A kilted, silver-haired driver with a dour expression on his lined face sat waiting in a cart drawn by a sturdy Shetland pony. One of the crewmen carried her portmanteau and helped her into the cart. Her medical bag, she carried herself. “You must be Mr. Gordon.” According to the teletexts that had flown back and forth before she departed, her father’s Alice was now a Mrs. MacDonald, and this was her servant, Hamish Gordon.

He spat a stream of tobacco into the heath. “Aye. Thought they were bringing a doctor.”

It was a familiar refrain, but it never failed to grate. Geneva stared him down. “I am a physician, fully accredited and licensed, which is probably more than you can say for some of your local hacks.”

Mr. Gordon shrugged. “No skin off my nose if the big bastard dies.” With a brusque nod at the departing dirigible, he twitched the reins. As the cart bumped away from the shore onto something that might almost have been a path, Geneva used both hands to hold on to the seat so she wouldn’t bounce out. She gripped her medical bag between her feet. After perhaps a quarter mile they reached a snug stone farmhouse with a thatched roof, a tiny walled garden and a sturdy barn in the rear. A handful of hairy Highland cattle and a dozen or more gray-faced sheep dotted the greensward around it. A couple crofts hunkered in the distance and Geneva could still see the ocean over her shoulder and hear the crash of waves on the beach.

Mr. Gordon pulled the cart around the back of the house to the kitchen door. He didn’t bother helping Geneva down, but he did at least grab her bags while she hopped to the ground, grateful for her minimal hoopskirt and flat-heeled boots. One of the benefits of her profession was an excuse to dress for practicality rather than fashion.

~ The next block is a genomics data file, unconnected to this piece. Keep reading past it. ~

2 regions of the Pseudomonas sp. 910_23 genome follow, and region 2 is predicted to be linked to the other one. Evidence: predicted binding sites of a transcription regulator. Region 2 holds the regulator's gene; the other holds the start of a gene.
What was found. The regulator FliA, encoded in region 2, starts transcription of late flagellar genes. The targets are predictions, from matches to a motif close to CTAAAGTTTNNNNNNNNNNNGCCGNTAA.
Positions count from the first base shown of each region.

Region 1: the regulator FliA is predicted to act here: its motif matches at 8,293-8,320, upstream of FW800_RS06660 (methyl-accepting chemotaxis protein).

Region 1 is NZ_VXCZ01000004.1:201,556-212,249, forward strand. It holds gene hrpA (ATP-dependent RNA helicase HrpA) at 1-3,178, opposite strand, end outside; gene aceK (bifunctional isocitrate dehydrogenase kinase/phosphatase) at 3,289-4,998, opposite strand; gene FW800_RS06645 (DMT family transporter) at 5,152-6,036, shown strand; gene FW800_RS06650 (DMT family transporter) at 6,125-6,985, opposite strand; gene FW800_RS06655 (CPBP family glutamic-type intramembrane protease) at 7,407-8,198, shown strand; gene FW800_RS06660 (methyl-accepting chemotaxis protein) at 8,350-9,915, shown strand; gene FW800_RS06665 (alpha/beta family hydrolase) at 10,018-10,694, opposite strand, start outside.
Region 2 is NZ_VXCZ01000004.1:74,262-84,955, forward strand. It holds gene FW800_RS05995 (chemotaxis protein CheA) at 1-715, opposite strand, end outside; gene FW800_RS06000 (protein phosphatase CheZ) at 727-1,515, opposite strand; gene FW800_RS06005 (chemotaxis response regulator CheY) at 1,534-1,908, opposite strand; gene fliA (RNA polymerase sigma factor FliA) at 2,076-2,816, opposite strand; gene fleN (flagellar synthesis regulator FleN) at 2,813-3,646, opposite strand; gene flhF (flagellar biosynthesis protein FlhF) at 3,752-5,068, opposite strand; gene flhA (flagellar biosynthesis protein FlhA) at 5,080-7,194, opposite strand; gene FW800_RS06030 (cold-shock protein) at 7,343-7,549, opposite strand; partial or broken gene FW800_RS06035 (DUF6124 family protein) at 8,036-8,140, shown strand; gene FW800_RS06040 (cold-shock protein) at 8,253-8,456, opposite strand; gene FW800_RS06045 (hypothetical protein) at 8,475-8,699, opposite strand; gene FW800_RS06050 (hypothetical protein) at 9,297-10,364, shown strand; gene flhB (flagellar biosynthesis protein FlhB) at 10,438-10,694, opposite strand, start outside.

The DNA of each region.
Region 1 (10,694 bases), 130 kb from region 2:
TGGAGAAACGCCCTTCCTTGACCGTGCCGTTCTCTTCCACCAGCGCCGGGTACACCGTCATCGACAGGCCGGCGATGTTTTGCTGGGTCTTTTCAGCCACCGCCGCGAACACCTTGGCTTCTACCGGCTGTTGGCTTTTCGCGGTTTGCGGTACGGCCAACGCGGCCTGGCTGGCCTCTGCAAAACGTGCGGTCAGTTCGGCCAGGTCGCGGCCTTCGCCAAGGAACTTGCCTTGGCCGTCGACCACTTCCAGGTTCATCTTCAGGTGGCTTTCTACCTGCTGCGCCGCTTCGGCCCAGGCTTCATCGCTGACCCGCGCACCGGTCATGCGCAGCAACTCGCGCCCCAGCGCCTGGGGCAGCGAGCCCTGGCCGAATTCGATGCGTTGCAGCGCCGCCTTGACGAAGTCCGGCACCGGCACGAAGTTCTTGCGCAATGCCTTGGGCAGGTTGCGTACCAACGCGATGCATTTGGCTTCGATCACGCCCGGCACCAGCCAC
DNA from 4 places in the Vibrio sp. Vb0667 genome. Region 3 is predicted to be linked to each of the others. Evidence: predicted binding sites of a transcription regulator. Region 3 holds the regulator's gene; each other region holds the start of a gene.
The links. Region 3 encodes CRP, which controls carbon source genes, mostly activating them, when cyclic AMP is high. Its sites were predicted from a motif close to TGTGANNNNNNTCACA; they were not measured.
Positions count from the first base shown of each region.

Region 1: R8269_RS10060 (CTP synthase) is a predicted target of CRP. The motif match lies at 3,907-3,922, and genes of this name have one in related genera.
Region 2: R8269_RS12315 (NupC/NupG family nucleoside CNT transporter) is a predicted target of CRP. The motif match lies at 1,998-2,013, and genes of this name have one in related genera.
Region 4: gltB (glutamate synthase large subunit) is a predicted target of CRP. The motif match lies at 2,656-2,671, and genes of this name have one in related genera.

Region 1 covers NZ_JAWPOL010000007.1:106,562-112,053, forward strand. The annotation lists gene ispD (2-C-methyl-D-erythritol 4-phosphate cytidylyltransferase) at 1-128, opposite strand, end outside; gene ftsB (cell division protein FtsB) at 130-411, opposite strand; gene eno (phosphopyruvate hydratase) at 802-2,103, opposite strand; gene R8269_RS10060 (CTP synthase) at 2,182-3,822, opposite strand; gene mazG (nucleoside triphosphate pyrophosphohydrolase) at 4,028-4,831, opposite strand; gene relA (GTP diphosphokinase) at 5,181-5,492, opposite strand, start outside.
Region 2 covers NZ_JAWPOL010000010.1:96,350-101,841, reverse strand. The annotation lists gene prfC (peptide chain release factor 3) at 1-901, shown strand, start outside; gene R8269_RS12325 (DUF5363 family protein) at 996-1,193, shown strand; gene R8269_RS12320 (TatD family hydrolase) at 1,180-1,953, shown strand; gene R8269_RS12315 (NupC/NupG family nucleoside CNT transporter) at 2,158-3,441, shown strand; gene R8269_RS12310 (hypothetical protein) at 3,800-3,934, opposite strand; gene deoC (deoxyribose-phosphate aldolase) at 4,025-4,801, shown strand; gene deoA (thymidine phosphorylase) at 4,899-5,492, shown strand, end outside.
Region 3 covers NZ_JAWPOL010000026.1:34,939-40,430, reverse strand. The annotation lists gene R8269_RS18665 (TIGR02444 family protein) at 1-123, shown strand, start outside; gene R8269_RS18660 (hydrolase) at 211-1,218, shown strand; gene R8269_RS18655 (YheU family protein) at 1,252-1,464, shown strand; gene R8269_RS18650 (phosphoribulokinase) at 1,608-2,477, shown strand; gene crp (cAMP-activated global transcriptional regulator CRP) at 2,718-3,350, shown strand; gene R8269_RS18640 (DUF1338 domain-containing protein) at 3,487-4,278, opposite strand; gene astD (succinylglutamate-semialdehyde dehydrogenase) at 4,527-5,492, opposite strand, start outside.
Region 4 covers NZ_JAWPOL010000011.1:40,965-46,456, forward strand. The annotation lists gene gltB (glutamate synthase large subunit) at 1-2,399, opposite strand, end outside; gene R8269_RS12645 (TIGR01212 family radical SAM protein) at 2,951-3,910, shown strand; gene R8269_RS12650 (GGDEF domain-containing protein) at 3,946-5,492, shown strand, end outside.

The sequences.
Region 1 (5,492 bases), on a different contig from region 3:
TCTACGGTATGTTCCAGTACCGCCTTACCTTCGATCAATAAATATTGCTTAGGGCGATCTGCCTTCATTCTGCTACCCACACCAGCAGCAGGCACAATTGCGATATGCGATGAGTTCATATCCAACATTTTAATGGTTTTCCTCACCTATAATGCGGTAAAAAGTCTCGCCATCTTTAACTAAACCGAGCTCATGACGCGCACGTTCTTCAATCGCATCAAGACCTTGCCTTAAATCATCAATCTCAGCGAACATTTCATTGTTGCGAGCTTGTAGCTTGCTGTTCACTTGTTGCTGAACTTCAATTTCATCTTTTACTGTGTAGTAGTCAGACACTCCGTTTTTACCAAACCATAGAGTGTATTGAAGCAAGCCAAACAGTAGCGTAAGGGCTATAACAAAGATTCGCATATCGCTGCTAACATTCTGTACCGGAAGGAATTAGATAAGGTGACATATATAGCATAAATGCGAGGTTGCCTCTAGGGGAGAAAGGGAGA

Before she’d even shaken out her skirts, the kitchen door opened and a woman peered out, shorter and plainer than Geneva had imagined she’d be. “At last. Come in, Doctor.”

Mr. Gordon cocked his head, a minimally polite gesture to indicate she should precede him. Geneva climbed the two steps to the porch and held out her hand. “Dr. Geneva MacKay, at your service.”

“Oh, dear Lord, you’re Fergus’s daughter.” The woman, probably somewhere in her late forties, seemed to catch herself staring and grinned broadly. The brilliance of it transformed her tired face, giving Geneva a glimpse at what her father might have seen in a younger version. “He must be very proud. His little girl is a doctor.”

“Yes, ma’am.” All Geneva knew about Alice was that she was a widow, childless and had some degree of foresight. “Is the patient still alive?”

“Right this way. Hamish, please bring the doctor’s bags.” Mrs. MacDonald led the way through a pleasant dining room and parlor into a ground-floor bedroom. “My husband was an invalid for some years before he died, so we set up his chamber in what used to be the library. Since I live alone, I’ve never bothered to change it back.”

“That must have come in handy a time or two.” Geneva entered a spacious chamber lined with bookshelves. Heavy drapes hung open, allowing plenty of light to filter in, and a hearty fire crackled in the big stone hearth, a kettle on a hob at the ready. The scents of lye soap, iodine and blood filled the air, but she detected no odor of infection. Though she wasn’t a Knight like her father and brother, Geneva did possess the same, unusually keen senses. She walked toward a carved bed, its curtains replaced by sheer mosquito netting. A table sat beside the bed, holding rolled bandages, medicines, and a pitcher and basin. “This is excellent. Where did you study nursing?”